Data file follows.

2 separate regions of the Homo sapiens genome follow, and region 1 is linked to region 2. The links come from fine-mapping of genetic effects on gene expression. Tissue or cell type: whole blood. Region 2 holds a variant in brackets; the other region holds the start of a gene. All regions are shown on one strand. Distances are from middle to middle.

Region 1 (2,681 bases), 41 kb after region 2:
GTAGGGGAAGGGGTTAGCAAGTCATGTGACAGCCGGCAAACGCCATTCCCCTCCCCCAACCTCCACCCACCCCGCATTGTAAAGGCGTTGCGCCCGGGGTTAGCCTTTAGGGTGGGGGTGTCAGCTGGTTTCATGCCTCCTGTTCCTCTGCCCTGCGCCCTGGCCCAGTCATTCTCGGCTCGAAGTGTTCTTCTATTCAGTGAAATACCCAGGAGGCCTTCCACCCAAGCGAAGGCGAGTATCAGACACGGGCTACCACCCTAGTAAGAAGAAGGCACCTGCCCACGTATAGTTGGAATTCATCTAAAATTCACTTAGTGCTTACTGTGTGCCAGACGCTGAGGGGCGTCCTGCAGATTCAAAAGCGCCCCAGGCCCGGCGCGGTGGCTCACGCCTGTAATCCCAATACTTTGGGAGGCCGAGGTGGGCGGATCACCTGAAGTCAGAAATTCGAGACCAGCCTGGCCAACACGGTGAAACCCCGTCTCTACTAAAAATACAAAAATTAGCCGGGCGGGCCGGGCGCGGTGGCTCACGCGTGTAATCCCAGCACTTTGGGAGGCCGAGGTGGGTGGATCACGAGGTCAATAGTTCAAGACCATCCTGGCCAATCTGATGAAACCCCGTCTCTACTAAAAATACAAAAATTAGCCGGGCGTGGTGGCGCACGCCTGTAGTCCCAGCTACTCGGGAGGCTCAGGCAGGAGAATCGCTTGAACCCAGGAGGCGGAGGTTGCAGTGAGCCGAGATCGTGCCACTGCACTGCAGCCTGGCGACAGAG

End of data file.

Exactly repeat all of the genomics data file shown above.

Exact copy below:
2 separate regions of the Homo sapiens genome follow, and region 1 is linked to region 2. The links come from fine-mapping of genetic effects on gene expression. Tissue or cell type: whole blood. Region 2 holds a variant in brackets; the other region holds the start of a gene. All regions are shown on one strand. Distances are from middle to middle.

Region 1 (2,681 bases), 41 kb after region 2:
GTAGGGGAAGGGGTTAGCAAGTCATGTGACAGCCGGCAAACGCCATTCCCCTCCCCCAACCTCCACCCACCCCGCATTGTAAAGGCGTTGCGCCCGGGGTTAGCCTTTAGGGTGGGGGTGTCAGCTGGTTTCATGCCTCCTGTTCCTCTGCCCTGCGCCCTGGCCCAGTCATTCTCGGCTCGAAGTGTTCTTCTATTCAGTGAAATACCCAGGAGGCCTTCCACCCAAGCGAAGGCGAGTATCAGACACGGGCTACCACCCTAGTAAGAAGAAGGCACCTGCCCACGTATAGTTGGAATTCATCTAAAATTCACTTAGTGCTTACTGTGTGCCAGACGCTGAGGGGCGTCCTGCAGATTCAAAAGCGCCCCAGGCCCGGCGCGGTGGCTCACGCCTGTAATCCCAATACTTTGGGAGGCCGAGGTGGGCGGATCACCTGAAGTCAGAAATTCGAGACCAGCCTGGCCAACACGGTGAAACCCCGTCTCTACTAAAAATACAAAAATTAGCCGGGCGGGCCGGGCGCGGTGGCTCACGCGTGTAATCCCAGCACTTTGGGAGGCCGAGGTGGGTGGATCACGAGGTCAATAGTTCAAGACCATCCTGGCCAATCTGATGAAACCCCGTCTCTACTAAAAATACAAAAATTAGCCGGGCGTGGTGGCGCACGCCTGTAGTCCCAGCTACTCGGGAGGCTCAGGCAGGAGAATCGCTTGAACCCAGGAGGCGGAGGTTGCAGTGAGCCGAGATCGTGCCACTGCACTGCAGCCTGGCGACAGAG